Saturday, March 31, 2012

Dedicated to the Poor Suffering Souls....

...who split the $640 mil.

Poor folks.

Someone Won The Lottery. Just Dayum.

As a nation is united in grief and loss over the recent news... I thought that this little quote--from 1984--might be useful for purposes of reflection.
"The Lottery, with its weekly pay-out of enormous prizes, was the one public event to which the proles paid serious attention. It was probable that there were some millions of proles for whom the Lottery was the principal if not the only reason for remaining alive. It was their delight, their folly, their anodyne, their intellectual stimulant. Where the Lottery was concerned, even people who could barely read and write seemed capable of intricate calculations and staggering feats of memory. There was a whole tribe of men who made a living simply by selling systems, forecasts, and lucky amulets. Winston had nothing to do with the running of the Lottery, which was managed by the Ministry of Plenty, but he was aware (indeed everyone in the party was aware) that the prizes were largely imaginary. Only small sums were actually paid out, the winners of the big prizes being non-existent persons. In the absence of any real intercommunication between one part of Oceania and another, this was not difficult to arrange." - 1984

Friday, March 30, 2012

'Like' This Post Please!

(No, not this post, the one linked to below....)

Calling all friends 'n' friendsoffriends! The young lady who wrote this is the daughter of Anne Bailey, a friend of mine.... and if you 'like' this on the WyzAnt website, she'll qualify for a scholarship...but only if she gets enough 'likes'! Do me a small favor, click the link below, and give her your 'like' (and your support)!

Never Give Up | WyzAnt Scholarships | WyzAnt Tutoring

“Always appreciate the architecture.” - Michael Bailey My life ended and began on the same day. It ended when my father died after a hard-fought battle with leukemia on August 3, 2009. It began when I realized I had to live my life by the motto he had advocated and embodied up to his last breath: ....

Wednesday, March 28, 2012

Pure genius. Pure, pure, pure genius.

The Occupy Movement:
AKA The United States Maroon Corps

Tuesday, March 27, 2012

On Trayvon Martin, Mary Phagan, John Slaton ....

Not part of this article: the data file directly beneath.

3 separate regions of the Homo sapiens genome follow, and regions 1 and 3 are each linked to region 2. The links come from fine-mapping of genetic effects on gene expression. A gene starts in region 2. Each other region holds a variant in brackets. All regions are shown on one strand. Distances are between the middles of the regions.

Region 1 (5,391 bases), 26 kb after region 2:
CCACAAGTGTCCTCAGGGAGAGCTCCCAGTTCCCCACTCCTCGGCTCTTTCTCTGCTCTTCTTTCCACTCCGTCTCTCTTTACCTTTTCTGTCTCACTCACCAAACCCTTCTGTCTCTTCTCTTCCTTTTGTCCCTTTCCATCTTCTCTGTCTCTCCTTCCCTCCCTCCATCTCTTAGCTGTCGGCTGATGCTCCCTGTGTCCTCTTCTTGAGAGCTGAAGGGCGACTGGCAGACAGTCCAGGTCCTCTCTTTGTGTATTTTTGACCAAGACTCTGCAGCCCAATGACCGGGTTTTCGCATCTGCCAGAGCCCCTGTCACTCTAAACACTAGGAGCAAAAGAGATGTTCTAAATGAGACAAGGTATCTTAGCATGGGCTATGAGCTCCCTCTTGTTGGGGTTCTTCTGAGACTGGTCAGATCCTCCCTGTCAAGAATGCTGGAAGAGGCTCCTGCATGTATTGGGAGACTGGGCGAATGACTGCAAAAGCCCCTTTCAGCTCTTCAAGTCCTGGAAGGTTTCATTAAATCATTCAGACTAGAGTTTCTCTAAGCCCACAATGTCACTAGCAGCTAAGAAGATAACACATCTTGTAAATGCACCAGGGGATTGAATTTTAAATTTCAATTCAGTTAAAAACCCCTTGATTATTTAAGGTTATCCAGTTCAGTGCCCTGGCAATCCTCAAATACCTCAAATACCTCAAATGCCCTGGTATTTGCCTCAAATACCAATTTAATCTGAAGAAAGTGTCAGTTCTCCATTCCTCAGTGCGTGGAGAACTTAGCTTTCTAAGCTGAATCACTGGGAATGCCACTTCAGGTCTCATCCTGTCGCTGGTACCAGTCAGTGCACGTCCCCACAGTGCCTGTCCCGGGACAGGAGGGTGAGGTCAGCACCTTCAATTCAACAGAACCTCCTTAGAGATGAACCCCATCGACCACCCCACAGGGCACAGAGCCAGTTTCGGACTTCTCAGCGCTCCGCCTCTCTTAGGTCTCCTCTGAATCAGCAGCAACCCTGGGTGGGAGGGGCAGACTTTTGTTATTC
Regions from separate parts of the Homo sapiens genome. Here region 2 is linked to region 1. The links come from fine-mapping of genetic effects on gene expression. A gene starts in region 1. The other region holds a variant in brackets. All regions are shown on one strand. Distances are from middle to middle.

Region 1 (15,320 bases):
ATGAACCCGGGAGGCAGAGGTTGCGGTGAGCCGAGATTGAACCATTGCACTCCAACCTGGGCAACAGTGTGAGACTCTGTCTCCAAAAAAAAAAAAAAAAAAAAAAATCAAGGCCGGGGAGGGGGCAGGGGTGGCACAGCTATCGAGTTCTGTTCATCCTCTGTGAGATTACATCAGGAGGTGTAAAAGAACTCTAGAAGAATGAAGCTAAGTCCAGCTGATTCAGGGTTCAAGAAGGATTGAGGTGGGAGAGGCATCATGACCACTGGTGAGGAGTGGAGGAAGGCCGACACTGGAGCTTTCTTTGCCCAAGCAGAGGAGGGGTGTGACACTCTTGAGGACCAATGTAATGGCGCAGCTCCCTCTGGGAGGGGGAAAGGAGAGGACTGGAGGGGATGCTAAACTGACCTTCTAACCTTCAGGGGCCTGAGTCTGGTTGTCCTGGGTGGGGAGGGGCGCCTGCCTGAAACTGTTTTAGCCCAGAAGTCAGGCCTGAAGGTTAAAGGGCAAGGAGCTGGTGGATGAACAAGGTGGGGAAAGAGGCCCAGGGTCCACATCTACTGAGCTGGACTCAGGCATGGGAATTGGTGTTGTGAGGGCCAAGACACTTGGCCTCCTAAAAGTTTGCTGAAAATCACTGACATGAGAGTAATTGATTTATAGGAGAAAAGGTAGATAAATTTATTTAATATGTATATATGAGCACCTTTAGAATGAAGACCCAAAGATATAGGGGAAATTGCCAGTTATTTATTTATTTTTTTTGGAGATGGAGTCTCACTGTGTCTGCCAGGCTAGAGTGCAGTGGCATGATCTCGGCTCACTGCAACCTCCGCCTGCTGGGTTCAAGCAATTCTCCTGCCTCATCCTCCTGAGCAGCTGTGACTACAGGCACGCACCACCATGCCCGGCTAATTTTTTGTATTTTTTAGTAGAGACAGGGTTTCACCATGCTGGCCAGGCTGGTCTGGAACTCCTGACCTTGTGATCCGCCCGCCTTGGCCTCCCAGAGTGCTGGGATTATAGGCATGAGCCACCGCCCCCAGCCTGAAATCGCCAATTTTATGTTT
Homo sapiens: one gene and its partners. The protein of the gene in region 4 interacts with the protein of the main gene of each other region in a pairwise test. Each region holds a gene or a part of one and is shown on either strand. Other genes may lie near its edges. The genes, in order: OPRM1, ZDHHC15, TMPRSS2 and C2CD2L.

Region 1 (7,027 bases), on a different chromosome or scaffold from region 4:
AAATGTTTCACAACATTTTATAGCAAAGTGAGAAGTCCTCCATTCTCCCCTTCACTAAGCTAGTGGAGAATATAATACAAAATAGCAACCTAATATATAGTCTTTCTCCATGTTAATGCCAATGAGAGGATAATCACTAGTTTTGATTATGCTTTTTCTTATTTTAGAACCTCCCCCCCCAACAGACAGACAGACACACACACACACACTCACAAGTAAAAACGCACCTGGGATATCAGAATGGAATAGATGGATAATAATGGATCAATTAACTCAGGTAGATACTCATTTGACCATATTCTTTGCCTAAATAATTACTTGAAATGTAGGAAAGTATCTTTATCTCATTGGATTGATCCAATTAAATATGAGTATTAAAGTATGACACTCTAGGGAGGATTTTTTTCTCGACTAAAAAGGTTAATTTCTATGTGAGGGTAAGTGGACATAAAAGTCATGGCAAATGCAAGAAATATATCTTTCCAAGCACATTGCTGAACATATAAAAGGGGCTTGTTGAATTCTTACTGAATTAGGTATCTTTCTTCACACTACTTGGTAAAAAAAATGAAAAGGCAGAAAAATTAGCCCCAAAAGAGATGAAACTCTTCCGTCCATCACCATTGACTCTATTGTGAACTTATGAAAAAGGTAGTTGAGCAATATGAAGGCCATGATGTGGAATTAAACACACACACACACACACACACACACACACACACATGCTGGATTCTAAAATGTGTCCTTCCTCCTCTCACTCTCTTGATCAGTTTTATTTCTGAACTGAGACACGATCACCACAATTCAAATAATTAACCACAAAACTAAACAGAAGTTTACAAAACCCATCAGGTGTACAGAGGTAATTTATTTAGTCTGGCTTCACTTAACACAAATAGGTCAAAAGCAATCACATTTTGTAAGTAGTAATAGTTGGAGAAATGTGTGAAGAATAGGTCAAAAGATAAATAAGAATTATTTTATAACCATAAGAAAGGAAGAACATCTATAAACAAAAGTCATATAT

And The Tattered Remnants

Unless one has been living in an ant colony these last three weeks, the name of Trayvon Martin has become a byword for oppression of African Americans by whites: and the man who shot him, George Zimmerman, has become a villain of villains.

What happened that day between Mssrs. Martin and Zimmerman remains a mystery: and it is clear that law enforcement, and the trial system, exist in order to clear it up with civility and legal certitude.

Unfortunately, it seems we do not live in a society which seems to respect the rule of law any longer. Passion has once more replaced dispassionate inquiry, and race hate calls itself 'a call for justice.' We are threatened with mob rule and so-called paramilitary groups, like the New Black Panthers have stepped forward to replace that rule of law with mob violence.

This is not new in America.

The faces and races of the miscreants have changed, but the barbarism in question is an old, old story. The New Black Panthers have spiritual predecessors in our nation--predecessors who called themselves righteous citizens but who were nothing more than barbarians in suits.

The story that follows is the story of another era, but still an America like today: where political manipulators of the media howled for blood, where guilt was prejudged, 'justice' administered at midnight from rope on a tree branch, ... and when one man alone had the courage to stand up to the stampede.

It is the genius of America that we have had such people in office in times of crisis. His name was John M. Slaton and this is his story.

= = = = = = = = = =